EXTERNAL (for general distribution) AI Index: ASA 36/18/95
UA 143/95 Death penalty 20 June 1995
SINGAPORE Navarat Maykha (f), 32, Thai national, cook
Amnesty International is concerned that Navarat Maykha may soon be executed.
The 32-year-old Thai woman was sentenced to death in July 1994 for importing
3.2 kg of heroin into Singapore the previous year. Navarat's appeal against
her conviction was rejected in October 1994. In February this year her lawyer
submitted a petition for clemency to the President of Singapore. This is the
final stage in capital cases in the island republic.
Navarat Maykha, an uneducated mother of two children, claims she was tricked
into carrying drugs by a Nigerian acquaintance in Bangkok. He reportedly told
her that he was in the garments business and persuaded her to carry what she
believed was just a bag of clothes to Singapore. She was arrested at Changi
Airport when officials discovered the drugs concealed inside the lining of
The death penalty was employed in Singapore during the colonial period and
was retained after the country became an independent republic in August 1965.
Amnesty International is aware of at least 28 executions which have taken
place since the beginning of 1995, the majority for drugs-related offences.
However, the organization fears that the real figure may be much higher as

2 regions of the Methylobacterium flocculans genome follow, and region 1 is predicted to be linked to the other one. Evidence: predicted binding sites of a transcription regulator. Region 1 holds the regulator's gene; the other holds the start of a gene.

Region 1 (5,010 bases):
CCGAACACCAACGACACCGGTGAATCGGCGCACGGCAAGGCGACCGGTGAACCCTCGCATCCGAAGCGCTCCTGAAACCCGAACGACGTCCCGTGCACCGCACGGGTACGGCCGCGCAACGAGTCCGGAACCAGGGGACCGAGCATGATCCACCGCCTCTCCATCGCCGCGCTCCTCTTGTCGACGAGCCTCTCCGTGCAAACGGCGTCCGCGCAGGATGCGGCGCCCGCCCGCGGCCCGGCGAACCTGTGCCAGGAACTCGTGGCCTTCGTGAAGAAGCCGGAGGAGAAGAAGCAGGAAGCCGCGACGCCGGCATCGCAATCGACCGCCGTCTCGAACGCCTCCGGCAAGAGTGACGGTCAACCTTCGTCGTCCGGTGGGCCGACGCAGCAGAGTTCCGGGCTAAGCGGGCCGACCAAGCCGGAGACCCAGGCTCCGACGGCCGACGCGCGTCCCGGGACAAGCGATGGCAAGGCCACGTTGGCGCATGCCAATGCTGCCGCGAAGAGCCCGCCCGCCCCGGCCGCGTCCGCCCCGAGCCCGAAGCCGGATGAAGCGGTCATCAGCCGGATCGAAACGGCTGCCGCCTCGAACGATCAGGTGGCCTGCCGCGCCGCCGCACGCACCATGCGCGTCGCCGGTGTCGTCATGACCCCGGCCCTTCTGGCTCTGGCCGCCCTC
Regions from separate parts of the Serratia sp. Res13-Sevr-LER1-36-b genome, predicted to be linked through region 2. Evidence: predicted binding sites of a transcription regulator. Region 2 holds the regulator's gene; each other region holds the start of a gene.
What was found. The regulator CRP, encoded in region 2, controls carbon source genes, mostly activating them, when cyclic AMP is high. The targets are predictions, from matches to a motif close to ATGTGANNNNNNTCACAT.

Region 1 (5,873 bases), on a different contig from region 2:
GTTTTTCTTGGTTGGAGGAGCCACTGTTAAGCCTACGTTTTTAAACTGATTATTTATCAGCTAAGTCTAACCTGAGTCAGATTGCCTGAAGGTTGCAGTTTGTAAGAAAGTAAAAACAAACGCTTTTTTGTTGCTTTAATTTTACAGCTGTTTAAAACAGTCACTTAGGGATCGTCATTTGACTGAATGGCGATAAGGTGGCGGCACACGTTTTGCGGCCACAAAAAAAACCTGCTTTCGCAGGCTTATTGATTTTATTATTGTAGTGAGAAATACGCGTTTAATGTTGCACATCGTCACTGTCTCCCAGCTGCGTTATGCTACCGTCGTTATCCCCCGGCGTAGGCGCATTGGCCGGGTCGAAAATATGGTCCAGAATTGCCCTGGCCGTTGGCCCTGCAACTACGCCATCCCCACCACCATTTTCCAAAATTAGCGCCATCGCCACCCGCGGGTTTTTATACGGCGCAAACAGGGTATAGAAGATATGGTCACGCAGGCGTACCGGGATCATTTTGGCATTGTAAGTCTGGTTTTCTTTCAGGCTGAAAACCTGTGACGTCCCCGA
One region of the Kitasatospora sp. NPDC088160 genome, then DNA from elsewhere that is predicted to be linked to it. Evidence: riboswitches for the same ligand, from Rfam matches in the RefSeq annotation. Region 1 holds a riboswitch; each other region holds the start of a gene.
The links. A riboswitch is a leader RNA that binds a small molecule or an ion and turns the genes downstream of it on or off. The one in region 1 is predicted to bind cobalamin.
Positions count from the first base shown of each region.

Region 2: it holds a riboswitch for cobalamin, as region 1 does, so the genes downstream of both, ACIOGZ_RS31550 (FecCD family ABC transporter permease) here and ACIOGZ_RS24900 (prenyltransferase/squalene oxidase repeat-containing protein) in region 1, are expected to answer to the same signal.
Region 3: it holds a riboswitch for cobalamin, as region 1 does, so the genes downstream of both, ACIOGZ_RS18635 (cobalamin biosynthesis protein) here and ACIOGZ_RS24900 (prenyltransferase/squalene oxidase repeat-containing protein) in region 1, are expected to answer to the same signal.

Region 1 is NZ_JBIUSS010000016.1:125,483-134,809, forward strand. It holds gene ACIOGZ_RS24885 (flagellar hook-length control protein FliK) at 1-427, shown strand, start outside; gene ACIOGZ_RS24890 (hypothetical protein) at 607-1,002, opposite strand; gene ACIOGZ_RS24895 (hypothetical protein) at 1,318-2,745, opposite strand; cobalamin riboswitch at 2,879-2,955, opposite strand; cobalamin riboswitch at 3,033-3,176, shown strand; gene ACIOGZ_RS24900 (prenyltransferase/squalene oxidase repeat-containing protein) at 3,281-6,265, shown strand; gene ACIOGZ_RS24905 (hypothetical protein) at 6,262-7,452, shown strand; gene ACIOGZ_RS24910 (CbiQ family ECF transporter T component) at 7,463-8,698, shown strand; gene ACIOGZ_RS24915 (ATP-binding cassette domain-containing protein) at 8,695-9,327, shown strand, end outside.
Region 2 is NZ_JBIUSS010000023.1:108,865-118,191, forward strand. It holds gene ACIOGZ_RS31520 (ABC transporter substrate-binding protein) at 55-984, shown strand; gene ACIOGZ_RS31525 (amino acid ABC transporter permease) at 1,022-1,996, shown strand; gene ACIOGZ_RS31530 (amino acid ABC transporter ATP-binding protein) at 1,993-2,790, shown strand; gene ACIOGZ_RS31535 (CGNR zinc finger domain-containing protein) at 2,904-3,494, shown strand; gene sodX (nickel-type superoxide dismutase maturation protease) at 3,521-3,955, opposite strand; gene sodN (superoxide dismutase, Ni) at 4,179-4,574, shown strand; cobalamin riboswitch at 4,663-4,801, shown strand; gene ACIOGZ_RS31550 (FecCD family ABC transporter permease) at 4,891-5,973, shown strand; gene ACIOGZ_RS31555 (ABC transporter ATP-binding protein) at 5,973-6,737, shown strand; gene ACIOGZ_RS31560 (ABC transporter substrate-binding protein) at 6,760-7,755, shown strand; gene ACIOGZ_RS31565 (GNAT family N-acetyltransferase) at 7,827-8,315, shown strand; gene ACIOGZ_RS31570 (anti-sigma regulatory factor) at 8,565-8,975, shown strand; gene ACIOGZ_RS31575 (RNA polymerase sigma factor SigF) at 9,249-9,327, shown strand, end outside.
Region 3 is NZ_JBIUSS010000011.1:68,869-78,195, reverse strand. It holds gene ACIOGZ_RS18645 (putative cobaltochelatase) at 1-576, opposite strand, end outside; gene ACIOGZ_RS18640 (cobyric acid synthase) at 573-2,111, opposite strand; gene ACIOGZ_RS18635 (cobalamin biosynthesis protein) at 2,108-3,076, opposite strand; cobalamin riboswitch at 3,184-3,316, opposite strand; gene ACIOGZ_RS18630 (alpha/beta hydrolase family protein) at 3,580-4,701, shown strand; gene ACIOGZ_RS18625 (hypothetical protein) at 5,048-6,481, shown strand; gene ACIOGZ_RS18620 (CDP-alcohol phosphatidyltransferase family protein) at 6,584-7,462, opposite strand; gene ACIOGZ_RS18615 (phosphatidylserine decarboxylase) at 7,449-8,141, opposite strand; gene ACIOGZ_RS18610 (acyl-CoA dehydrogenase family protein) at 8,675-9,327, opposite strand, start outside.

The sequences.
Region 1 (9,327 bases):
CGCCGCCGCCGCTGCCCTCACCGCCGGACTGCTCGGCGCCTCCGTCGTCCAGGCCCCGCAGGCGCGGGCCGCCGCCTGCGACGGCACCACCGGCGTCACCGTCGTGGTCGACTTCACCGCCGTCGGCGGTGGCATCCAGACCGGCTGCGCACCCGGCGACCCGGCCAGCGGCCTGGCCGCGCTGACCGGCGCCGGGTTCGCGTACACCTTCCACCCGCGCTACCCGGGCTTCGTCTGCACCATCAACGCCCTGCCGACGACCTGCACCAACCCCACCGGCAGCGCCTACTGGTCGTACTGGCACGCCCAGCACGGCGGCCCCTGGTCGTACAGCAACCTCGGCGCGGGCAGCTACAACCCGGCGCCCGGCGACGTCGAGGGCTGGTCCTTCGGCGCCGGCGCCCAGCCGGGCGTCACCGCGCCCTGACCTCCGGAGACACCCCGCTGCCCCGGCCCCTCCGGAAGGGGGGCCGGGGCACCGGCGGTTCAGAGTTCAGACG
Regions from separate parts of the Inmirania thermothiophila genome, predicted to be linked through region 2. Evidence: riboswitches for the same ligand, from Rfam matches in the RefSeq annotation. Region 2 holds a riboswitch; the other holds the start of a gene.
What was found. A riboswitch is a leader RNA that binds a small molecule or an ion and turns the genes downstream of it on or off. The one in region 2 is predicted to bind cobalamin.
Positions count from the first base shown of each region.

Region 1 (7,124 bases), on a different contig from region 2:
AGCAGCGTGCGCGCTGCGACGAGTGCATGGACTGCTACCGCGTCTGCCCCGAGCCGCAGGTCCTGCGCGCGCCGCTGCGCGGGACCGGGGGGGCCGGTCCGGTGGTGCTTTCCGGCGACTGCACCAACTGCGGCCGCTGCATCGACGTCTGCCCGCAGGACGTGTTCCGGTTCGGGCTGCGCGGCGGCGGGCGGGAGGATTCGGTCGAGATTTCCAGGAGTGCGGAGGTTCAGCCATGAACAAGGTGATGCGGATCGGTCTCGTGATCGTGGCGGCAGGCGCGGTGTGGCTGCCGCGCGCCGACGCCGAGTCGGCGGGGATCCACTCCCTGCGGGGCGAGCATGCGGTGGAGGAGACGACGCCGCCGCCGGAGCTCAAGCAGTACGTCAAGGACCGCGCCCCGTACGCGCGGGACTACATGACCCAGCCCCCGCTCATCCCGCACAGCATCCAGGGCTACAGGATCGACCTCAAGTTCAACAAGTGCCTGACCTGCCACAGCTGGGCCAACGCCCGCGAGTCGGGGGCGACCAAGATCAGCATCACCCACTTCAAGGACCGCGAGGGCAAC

many executions are not publicized. According to the Ministry of Information,
76 people were executed in Singapore in 1994. The President has discretionary
powers to commute death sentences, but clemency is rarely granted.
Amnesty International opposes the death penalty in all cases as a violation
of the right to life and the right not to be subjected to cruel, inhuman or
degrading treatment, as proclaimed in the Universal Declaration of Human Rights.
The organization is concerned that the death penalty is often imposed on those
with fewer resources available for their defence, or whose social status has
made them vulnerable to unfair conviction. The risk of error in applying the
death penalty is inescapable, yet the penalty is irrevocable.
RECOMMENDED ACTION: Please send faxes or telegrams either in English or in
your own language:
- urging the President to commute the death sentence passed on Navarat Maykha;
- expressing Amnesty International's opposition to the death penalty as the
ultimate form of cruel punishment and a violation of the most basic of human
rights, the right to life;
- urging that all existing and pending death sentences be commuted.
His Excellency Ong Teng Cheong
Office of the President
Istana, Orchard Road
Republic of Singapore 0922
Telegrams: President Ong Teng Cheong, Singapore
Faxes: +65 738 4673
Salutation: Your Excellency